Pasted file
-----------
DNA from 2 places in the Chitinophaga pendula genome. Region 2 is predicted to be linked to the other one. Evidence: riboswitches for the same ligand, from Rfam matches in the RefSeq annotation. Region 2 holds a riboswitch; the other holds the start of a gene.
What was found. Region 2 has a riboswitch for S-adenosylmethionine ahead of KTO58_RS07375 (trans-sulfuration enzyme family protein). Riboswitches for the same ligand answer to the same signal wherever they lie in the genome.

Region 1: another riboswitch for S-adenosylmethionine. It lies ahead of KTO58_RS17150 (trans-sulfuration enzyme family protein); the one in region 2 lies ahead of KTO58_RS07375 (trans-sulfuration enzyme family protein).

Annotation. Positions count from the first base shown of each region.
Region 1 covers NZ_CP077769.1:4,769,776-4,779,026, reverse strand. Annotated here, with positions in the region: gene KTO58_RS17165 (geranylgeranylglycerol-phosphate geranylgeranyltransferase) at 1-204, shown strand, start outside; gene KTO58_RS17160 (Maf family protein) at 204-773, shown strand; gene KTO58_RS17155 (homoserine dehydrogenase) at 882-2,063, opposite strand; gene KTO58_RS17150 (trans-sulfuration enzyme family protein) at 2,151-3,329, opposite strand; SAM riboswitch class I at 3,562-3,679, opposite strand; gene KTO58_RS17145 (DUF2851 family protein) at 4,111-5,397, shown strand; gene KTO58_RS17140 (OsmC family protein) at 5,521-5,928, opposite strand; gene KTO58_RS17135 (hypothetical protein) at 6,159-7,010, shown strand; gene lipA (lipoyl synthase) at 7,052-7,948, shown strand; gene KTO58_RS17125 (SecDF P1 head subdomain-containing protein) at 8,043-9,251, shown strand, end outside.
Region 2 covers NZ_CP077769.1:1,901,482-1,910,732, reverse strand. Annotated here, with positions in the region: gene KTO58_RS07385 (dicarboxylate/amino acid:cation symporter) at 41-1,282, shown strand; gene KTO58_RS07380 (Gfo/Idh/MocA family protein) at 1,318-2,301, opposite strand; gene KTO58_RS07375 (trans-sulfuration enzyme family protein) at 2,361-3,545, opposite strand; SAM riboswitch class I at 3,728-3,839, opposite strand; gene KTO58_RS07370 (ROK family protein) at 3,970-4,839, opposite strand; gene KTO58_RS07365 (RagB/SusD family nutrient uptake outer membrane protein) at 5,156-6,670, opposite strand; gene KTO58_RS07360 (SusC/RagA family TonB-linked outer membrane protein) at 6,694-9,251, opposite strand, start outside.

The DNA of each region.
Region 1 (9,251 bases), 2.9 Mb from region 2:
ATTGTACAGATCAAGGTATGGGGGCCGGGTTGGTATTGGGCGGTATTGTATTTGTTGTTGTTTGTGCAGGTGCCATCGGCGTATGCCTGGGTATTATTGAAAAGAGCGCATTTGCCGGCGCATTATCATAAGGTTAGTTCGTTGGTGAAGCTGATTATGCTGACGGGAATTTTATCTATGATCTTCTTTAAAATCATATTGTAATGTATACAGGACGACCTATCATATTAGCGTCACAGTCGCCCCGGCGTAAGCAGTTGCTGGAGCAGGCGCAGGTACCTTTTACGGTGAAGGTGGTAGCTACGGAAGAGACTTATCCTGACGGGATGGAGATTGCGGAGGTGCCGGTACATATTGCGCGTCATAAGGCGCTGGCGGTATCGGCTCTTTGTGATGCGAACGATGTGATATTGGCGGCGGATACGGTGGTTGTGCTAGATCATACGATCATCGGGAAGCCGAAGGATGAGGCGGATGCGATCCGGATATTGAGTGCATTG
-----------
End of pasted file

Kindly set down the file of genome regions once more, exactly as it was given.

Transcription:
DNA from 2 places in the Chitinophaga pendula genome. Region 2 is predicted to be linked to the other one. Evidence: riboswitches for the same ligand, from Rfam matches in the RefSeq annotation. Region 2 holds a riboswitch; the other holds the start of a gene.
What was found. Region 2 has a riboswitch for S-adenosylmethionine ahead of KTO58_RS07375 (trans-sulfuration enzyme family protein). Riboswitches for the same ligand answer to the same signal wherever they lie in the genome.

Region 1: another riboswitch for S-adenosylmethionine. It lies ahead of KTO58_RS17150 (trans-sulfuration enzyme family protein); the one in region 2 lies ahead of KTO58_RS07375 (trans-sulfuration enzyme family protein).

Annotation. Positions count from the first base shown of each region.
Region 1 covers NZ_CP077769.1:4,769,776-4,779,026, reverse strand. Annotated here, with positions in the region: gene KTO58_RS17165 (geranylgeranylglycerol-phosphate geranylgeranyltransferase) at 1-204, shown strand, start outside; gene KTO58_RS17160 (Maf family protein) at 204-773, shown strand; gene KTO58_RS17155 (homoserine dehydrogenase) at 882-2,063, opposite strand; gene KTO58_RS17150 (trans-sulfuration enzyme family protein) at 2,151-3,329, opposite strand; SAM riboswitch class I at 3,562-3,679, opposite strand; gene KTO58_RS17145 (DUF2851 family protein) at 4,111-5,397, shown strand; gene KTO58_RS17140 (OsmC family protein) at 5,521-5,928, opposite strand; gene KTO58_RS17135 (hypothetical protein) at 6,159-7,010, shown strand; gene lipA (lipoyl synthase) at 7,052-7,948, shown strand; gene KTO58_RS17125 (SecDF P1 head subdomain-containing protein) at 8,043-9,251, shown strand, end outside.
Region 2 covers NZ_CP077769.1:1,901,482-1,910,732, reverse strand. Annotated here, with positions in the region: gene KTO58_RS07385 (dicarboxylate/amino acid:cation symporter) at 41-1,282, shown strand; gene KTO58_RS07380 (Gfo/Idh/MocA family protein) at 1,318-2,301, opposite strand; gene KTO58_RS07375 (trans-sulfuration enzyme family protein) at 2,361-3,545, opposite strand; SAM riboswitch class I at 3,728-3,839, opposite strand; gene KTO58_RS07370 (ROK family protein) at 3,970-4,839, opposite strand; gene KTO58_RS07365 (RagB/SusD family nutrient uptake outer membrane protein) at 5,156-6,670, opposite strand; gene KTO58_RS07360 (SusC/RagA family TonB-linked outer membrane protein) at 6,694-9,251, opposite strand, start outside.

The DNA of each region.
Region 1 (9,251 bases), 2.9 Mb from region 2:
ATTGTACAGATCAAGGTATGGGGGCCGGGTTGGTATTGGGCGGTATTGTATTTGTTGTTGTTTGTGCAGGTGCCATCGGCGTATGCCTGGGTATTATTGAAAAGAGCGCATTTGCCGGCGCATTATCATAAGGTTAGTTCGTTGGTGAAGCTGATTATGCTGACGGGAATTTTATCTATGATCTTCTTTAAAATCATATTGTAATGTATACAGGACGACCTATCATATTAGCGTCACAGTCGCCCCGGCGTAAGCAGTTGCTGGAGCAGGCGCAGGTACCTTTTACGGTGAAGGTGGTAGCTACGGAAGAGACTTATCCTGACGGGATGGAGATTGCGGAGGTGCCGGTACATATTGCGCGTCATAAGGCGCTGGCGGTATCGGCTCTTTGTGATGCGAACGATGTGATATTGGCGGCGGATACGGTGGTTGTGCTAGATCATACGATCATCGGGAAGCCGAAGGATGAGGCGGATGCGATCCGGATATTGAGTGCATTG